Trust Your Senses? War, Memory, and the Racist Nervous System

Back, Les. 2011. Trust Your Senses? War, Memory, and the Racist Nervous System. The Senses and Society, 6(3), pp. 306-324. ISSN 1745-8927 [Article]

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The article begins with a rereading of the wartime essays of Virginia Woolf and George Orwell on the nature and affects of aerial bombing. In each case it is argued that the experience of being bombed reveals something about the nature of nationalism and the education of the senses. It is suggested that Britain can be conceived as both a bombed and a bombing culture. An account of the relationship between colonial power and bombing is presented through a review of the work of critical war historians. In addition, a brief discussion is included of the historical amnesia regarding the role of colonial soldiers in the Second World War. It is suggested that contemporary debates about nationalism and racism would benefit from being informed by analytical conversations between militarism, formations of nationalism, and the issue of contemporary multiculturalism. The article develops the notion of the racist nervous systems as an analytical metaphor which foregrounds the affective qualities of racism. The article ends with a discussion of the relationship between these processes and multiculturalism, the “war on terror” and the role of the British army – many of whose recruits continue to come from Commonwealth countries – in global counterinsurgency.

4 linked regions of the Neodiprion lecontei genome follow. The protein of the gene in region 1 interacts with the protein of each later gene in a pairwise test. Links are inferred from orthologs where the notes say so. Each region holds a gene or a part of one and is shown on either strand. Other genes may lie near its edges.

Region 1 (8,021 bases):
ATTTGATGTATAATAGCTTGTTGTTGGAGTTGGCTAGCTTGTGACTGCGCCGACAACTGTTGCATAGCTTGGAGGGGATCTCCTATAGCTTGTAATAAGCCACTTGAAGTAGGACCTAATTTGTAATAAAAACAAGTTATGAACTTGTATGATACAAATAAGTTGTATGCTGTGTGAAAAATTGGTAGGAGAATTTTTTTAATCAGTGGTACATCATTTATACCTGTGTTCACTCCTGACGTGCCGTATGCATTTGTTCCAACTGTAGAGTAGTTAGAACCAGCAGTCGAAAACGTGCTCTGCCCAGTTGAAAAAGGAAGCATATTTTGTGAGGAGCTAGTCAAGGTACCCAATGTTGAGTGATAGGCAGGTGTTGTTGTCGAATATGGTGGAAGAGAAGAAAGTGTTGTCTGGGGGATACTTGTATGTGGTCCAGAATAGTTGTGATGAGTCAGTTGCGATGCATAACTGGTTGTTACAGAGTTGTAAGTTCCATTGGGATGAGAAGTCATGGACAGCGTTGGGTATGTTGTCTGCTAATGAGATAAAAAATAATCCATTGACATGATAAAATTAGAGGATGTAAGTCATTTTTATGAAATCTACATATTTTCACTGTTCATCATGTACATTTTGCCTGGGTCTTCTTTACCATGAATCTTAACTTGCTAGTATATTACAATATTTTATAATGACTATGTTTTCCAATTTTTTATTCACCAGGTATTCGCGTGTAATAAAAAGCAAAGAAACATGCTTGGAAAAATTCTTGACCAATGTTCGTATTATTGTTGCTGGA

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1 November 2011Published

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09 Oct 2013 08:22

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04 Jul 2017 14:10

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Yes, this version has been peer-reviewed.


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